Time to Fertilize Permanent Plants
Now is an excellent time to fertilize all the permanent plants in your garden including lawns, trees, shrubs and perennial flowers. Roots are active and will pick up the fertilizer and convert it into usable nutrients for spring leaf growth.
Although there are many specialized fertilizers available, I use two types for almost all my outdoor plants. I use lawn fertilizer for my lawn, trees, and shrubs, and a general purpose fertilizer for flowers and vegetables.
With the change in Washington fertilizer law, lawn fertilizers no longer contain phosphorus, the middle nutrient element. Typical lawn fertilizer formulas have about twice as much nitrogen as potassium. A typical balance of nitrogen-phosphorus-potassium would be 15-0-10 or 20-0-10. Organic fertilizers will have a lower percentage with about half as much fertilizer. It is also important to have a small percentage of iron (1 to 3 per cent or less is enough).
Since nitrogen is the most soluble of nutrients, it is also desirable if at least part of the nitrogen in lawn fertilizers is of the slow release or timed release type. This is often accomplished by coating or encapsulating the nitrogen pellets. This allows the nitrogen to be released over a longer period, reducing the need for frequent applications. Look on the fertilizer label to see if part of the nitrogen has been “polymer coated.”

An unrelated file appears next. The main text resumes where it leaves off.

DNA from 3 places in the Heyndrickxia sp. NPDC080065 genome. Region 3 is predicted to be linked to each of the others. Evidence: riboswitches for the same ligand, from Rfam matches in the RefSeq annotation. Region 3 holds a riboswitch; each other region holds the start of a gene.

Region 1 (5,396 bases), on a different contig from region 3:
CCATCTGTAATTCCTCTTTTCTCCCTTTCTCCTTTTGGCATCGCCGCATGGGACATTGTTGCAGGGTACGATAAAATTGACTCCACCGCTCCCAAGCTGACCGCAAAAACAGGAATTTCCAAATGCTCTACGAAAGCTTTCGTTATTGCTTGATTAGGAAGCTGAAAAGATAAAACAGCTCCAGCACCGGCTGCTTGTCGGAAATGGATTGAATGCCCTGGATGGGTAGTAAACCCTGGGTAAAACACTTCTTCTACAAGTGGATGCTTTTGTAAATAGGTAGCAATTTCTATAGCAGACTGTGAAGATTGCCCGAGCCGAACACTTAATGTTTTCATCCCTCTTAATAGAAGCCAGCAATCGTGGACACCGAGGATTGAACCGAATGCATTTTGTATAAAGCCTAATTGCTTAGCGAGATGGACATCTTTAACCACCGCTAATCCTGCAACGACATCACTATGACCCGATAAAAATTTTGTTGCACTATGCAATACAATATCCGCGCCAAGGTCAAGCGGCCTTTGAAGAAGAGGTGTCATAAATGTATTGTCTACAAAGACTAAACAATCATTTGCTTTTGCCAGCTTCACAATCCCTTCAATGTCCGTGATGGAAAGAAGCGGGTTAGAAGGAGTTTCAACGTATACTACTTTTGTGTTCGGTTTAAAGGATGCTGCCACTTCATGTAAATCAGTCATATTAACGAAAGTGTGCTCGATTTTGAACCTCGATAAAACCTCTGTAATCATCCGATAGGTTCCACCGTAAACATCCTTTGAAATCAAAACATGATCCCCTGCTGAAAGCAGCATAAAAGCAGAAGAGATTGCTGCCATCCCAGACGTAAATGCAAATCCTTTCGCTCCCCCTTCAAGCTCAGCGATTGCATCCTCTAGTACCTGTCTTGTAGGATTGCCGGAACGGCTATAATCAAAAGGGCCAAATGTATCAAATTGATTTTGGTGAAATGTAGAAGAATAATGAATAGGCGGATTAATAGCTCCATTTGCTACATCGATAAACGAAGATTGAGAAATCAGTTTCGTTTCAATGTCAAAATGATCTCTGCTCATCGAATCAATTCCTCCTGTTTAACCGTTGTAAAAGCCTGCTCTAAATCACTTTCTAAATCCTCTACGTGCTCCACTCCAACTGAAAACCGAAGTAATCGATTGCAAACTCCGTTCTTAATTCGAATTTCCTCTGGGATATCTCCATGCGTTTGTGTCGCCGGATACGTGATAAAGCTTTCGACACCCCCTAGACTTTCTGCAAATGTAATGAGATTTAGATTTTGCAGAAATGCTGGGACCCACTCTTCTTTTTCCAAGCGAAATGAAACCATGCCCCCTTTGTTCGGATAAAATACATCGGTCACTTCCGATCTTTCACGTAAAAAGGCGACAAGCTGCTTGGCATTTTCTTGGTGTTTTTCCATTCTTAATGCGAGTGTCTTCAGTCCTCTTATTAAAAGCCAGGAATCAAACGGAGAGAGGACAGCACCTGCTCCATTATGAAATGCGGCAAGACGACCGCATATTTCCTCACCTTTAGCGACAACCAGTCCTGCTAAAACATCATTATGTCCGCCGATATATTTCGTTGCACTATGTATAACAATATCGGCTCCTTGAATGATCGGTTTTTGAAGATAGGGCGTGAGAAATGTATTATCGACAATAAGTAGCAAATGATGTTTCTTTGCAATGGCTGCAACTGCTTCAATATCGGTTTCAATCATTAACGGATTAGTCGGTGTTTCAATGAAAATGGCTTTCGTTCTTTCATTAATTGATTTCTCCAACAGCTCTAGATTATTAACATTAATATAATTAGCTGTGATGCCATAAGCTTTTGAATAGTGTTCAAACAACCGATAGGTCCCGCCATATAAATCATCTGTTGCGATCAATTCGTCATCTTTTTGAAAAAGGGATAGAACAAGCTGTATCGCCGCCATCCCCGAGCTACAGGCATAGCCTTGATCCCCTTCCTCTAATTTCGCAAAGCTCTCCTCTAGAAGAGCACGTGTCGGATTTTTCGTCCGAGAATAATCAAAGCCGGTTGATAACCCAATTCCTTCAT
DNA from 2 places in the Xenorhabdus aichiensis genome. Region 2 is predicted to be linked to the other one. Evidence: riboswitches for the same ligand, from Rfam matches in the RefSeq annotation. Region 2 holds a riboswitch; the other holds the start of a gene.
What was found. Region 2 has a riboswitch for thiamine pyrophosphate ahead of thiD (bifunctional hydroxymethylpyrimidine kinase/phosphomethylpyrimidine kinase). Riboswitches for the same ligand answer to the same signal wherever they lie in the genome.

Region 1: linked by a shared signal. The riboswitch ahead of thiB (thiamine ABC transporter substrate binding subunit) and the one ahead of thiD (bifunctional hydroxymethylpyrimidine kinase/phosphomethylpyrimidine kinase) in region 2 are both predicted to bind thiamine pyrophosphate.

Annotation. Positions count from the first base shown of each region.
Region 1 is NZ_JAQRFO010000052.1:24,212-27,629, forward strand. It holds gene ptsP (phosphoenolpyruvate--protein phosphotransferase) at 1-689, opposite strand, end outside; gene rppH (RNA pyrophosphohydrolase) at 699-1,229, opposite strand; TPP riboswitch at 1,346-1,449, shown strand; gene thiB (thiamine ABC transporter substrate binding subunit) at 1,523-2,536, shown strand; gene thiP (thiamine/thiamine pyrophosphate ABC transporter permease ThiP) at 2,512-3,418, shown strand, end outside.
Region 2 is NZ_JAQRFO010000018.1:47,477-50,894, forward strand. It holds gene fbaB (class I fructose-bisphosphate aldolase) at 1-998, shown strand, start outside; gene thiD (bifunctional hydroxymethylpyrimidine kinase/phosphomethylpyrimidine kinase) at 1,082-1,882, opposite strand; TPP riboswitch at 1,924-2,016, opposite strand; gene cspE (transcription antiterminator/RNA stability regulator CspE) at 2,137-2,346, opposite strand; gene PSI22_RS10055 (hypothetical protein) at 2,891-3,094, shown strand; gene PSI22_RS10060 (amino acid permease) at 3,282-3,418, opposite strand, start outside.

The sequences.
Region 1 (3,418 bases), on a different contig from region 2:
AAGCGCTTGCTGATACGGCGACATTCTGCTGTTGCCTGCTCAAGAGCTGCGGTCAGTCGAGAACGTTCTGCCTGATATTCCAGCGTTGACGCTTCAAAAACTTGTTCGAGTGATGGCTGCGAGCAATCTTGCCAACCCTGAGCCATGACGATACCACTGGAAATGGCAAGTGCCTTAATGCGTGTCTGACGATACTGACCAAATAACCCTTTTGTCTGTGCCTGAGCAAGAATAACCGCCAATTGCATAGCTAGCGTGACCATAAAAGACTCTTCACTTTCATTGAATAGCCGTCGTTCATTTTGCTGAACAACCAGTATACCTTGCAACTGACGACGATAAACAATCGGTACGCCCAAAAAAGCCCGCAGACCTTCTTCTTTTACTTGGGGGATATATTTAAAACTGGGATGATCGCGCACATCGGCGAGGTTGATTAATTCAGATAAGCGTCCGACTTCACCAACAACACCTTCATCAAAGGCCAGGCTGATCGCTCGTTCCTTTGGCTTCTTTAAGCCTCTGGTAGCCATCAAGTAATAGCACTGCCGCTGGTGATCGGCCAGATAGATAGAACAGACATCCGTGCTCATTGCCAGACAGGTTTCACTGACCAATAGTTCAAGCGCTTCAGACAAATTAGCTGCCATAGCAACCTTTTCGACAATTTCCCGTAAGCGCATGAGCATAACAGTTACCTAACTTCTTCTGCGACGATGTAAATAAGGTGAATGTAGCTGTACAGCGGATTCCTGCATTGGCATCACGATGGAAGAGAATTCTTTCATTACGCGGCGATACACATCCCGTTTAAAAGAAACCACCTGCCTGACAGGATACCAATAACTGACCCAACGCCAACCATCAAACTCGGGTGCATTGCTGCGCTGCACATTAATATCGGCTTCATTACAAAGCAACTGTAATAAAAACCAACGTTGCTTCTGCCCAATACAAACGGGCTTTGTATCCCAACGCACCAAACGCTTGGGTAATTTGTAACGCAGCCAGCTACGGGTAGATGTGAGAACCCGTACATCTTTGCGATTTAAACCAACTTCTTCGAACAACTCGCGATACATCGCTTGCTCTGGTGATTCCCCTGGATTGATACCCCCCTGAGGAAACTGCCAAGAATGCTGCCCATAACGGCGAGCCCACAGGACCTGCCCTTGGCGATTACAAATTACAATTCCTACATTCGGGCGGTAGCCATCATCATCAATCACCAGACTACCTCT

Although many tree and shrub fertilizers have different nutrient balances, I have found that lawn fertilizer works equally well, and sometimes better.
General purpose fertilizers usually contain about a 1-1-1 ratio of nitrogen- phosphorus-potassium. Typical is 12-12-12 or 16-16-16, with organic fertilizers more like 6-6-6. These ratios do not have to be exact, just so there are approximately equal amounts of the 3 major fertilizer nutrients. Micro-nutrients such as iron and zinc are also beneficial. I have found that general purpose fertilizers work equally well as flower and vegetable fertilizers.
General purpose fertilizers are also available in a coated or time-release type. I use them for all my containers and sometimes in flower beds. Osmocote is one commonly available brand. I generally prefer granular over liquid fertilizers because they are cheaper and longer lasting.